It's been way too long since I featured a tune by the great Joni Mitchell. Here's a really good one...
Thursday, May 31, 2012
An astute observation from the pen of the German theologian Dietrich Bonhoeffer (1906-1945):
"Earthly possessions dazzle our eyes and delude us into
thinking that they can provide security and freedom from
anxiety. Yet all the time they are the very source of anxiety."
Tuesday, May 29, 2012
All the best to my little sister Mary Catherine today on the anniversary of her birth! I have vague recollections of sitting in the car outside the hospital waiting for Dad to bring Mom and the baby out from the hospital (kids weren't allowed in back then), and being really thrilled with my new baby sister-- and I still feel the same way today. I hope you have a really great day Catie!
Here's some aggressive advice from the French playwright Jean Anouilh (1910-1987):
"Are you in earnest? Seize this very minute!
Boldness has genius, power, and magic in it.
Only engage, and then the mind grows heated.
Begin, and then the work will be completed."
Sunday, May 27, 2012
Mark Evanier has a good post up here, quoting a Thomas Friedman New York Times piece on so-called Obamacare (and other aspects of Obama as president). I would have linked directly to the Friedman piece (which Evanier does), except I thought Evanier's added comments were also worth reading. I'm not really a fan of Friedman, who strikes me as out-of-touch on a lot of things, but he's largely on target with this particular analysis.
I don't know if the writer Leo Rosten (1908-1997) was right in this observation, but it's worth thinking about a little:
"I cannot believe that the purpose of life is to be happy. I think the purpose of life is to be useful, to be responsible, to be compassionate. It is, above all to matter, to count, to stand for something, to have made some difference that you lived at all."
Friday, May 25, 2012
Thursday, May 24, 2012
I totally agree with maestro Leonard Bernstein (1918-1990) on this point:
"Any great work of art ... revives and re-adapts time and space, and the measure of its success is the extent to which it makes you an inhabitant of that world - the extent to which it invites you in and lets you breathe its strange, special air."
Tuesday, May 22, 2012
I kind of think this quote applies to the Chelsea squad I mentioned here, as well as many championship athletes. It was uttered by the immortal Muhammad Ali, who would presumably know a great deal about the subject:
"Champions aren't made in gyms. Champions are made from something they have deep inside them: A desire, a dream, a vision. They have to have last-minute stamina, they have to be a little faster, they have to have the skill and the will. But the will must be stronger than the skill."
Monday, May 21, 2012
In the previous post, I mentioned that Natalie and I would sometimes serenade Chipper Jones when he came to bat for the Braves back in the nineties. Son of a gun if I didn't find a copy of the original song posted to YouTube. We did it without the poodle references:
here. Kudos to the Reds for a classy gesture for a classy player.
Today's words of wisdom come from the father of the American Constitution, James Madison (1751-1836):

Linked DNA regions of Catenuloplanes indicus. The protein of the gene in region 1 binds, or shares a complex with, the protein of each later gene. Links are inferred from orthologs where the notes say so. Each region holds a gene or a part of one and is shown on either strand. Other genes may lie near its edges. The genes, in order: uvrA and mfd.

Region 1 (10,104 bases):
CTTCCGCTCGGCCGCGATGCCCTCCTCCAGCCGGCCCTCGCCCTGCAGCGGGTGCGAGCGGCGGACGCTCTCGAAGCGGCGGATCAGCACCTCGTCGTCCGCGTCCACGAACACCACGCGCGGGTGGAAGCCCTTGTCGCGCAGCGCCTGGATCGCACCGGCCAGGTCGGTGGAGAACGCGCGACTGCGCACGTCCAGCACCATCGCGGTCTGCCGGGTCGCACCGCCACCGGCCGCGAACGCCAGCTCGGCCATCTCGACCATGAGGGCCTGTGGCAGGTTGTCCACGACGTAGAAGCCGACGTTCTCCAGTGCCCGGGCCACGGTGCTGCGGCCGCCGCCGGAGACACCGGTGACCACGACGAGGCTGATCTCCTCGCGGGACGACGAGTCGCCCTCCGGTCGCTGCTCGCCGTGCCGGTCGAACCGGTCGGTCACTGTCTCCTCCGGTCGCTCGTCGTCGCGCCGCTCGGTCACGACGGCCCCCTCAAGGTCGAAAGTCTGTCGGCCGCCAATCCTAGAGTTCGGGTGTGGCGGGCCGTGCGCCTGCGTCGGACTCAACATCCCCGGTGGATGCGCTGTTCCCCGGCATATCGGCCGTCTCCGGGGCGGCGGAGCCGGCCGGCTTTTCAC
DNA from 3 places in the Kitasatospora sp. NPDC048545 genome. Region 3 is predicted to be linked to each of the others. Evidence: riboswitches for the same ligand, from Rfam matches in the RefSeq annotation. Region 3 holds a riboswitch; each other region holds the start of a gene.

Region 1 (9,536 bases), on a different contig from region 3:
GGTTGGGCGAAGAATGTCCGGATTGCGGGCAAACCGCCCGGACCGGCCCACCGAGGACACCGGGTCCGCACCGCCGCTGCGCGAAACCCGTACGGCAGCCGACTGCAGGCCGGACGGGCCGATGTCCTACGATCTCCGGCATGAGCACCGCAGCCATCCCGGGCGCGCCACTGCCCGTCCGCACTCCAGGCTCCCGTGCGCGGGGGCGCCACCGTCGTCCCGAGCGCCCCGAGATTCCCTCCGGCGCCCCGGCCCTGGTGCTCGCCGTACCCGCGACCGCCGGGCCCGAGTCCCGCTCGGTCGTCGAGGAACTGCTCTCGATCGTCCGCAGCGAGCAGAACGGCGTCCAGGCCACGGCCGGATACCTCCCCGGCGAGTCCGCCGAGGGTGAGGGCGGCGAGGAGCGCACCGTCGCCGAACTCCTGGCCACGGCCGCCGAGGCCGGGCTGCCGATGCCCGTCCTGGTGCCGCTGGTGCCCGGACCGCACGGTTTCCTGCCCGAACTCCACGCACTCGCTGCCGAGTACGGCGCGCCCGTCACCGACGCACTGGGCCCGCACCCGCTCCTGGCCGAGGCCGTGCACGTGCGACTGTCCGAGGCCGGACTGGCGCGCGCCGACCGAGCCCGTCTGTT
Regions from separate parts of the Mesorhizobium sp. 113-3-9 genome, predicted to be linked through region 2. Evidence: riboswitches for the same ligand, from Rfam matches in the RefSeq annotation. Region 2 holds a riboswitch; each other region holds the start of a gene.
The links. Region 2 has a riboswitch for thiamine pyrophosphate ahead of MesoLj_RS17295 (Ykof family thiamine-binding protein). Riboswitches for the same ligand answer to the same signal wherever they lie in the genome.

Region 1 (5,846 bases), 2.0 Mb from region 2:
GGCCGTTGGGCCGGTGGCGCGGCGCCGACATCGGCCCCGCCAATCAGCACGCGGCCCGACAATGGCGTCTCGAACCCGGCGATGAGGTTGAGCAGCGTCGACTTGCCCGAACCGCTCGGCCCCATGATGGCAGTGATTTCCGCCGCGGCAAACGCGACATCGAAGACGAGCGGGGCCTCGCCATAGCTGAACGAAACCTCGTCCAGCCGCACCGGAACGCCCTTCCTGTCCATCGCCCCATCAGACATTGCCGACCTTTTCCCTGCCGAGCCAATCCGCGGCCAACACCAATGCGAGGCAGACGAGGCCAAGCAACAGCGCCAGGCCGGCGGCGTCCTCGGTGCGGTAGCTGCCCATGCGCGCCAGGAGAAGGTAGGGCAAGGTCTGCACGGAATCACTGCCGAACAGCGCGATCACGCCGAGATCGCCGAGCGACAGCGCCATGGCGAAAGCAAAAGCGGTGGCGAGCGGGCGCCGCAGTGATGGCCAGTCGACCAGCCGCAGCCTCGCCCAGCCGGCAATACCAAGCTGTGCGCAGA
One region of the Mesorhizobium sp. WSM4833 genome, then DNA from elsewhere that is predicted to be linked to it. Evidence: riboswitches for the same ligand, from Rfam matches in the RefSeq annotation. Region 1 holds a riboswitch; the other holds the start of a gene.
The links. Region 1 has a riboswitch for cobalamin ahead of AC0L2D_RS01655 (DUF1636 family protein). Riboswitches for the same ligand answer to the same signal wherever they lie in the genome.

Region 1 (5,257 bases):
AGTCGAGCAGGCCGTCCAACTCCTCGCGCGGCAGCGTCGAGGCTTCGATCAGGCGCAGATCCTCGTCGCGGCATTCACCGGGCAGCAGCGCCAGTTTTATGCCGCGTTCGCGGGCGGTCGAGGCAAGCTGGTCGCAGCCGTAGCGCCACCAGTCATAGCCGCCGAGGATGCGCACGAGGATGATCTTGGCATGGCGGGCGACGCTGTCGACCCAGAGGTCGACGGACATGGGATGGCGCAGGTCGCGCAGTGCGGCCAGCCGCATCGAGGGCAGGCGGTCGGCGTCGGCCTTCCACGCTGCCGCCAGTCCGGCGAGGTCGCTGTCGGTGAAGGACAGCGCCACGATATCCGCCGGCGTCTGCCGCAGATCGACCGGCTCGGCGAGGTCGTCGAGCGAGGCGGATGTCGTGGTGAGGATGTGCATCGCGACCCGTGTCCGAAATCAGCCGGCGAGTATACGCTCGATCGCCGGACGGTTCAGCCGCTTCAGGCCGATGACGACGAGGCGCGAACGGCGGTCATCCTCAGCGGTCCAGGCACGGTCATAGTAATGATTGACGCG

"If men were angels, no government would be necessary. If angels were to govern men, neither external nor internal controls on government would be necessary. In framing a government which is to be administered by men over men, the great difficulty lies in this: you must first enable the government to control the governed; and in the next place oblige it to control itself."
Sunday, May 20, 2012
I've been through Portland, Oregon a few times before, but never really spent any time there (aside from a couple visits to Powell's bookstore and the art museum). After a couple of days of wandering around the town last week, I'm even more impressed by the place. For one thing, it's very pedestrian (and bike) friendly, so it was easy to wander around a bit and explore. The shot above was taken in the park that runs along the Willamette River that cuts through the downtown of the city.
The shot at top was taken looking to the north, this one looking south. The park itself was quite busy, even though it was a workday morning. Actually, with all the nearby office and commercial buildings, maybe many of the folks strolling or pedaling along were actually on their way to work.
This is a spot called Ankeny Square, a couple of blocks west of the river. It almost looks like a piazza one might find in Italy or Spain. The last picture below was snapped on the campus of Portland State University, which was located just on the edge of downtown Portland. Looks like a nice place to go to school.
As a service to all the parents who hear their children complain that they are bored, I offer this comment from the British cleric William R. Inge (1860-1954) as a possible retort:
"Nobody is bored when he is trying to make
something that is beautiful or to discover
something that is true."
Saturday, May 19, 2012
Tom Rush was one of the great voices back in the folk/singer-songwriter era of the late sixties and early seventies. Mostly he performed other people's compositions (he was dynamite on Joni Mitchell tunes) but this song shows that he was no slouch as a composer himself. This would be better only if it were longer (and on his album, The Circle Game, it is):
I found this to be an interesting take on things by the English philosopher John Stuart Mill (1806-1873):
"Eccentricity has always abounded when and where strength of character has abounded; and the amount of eccentricity in a society has generally been proportional to the amount of genius, mental vigor, and courage which it contained."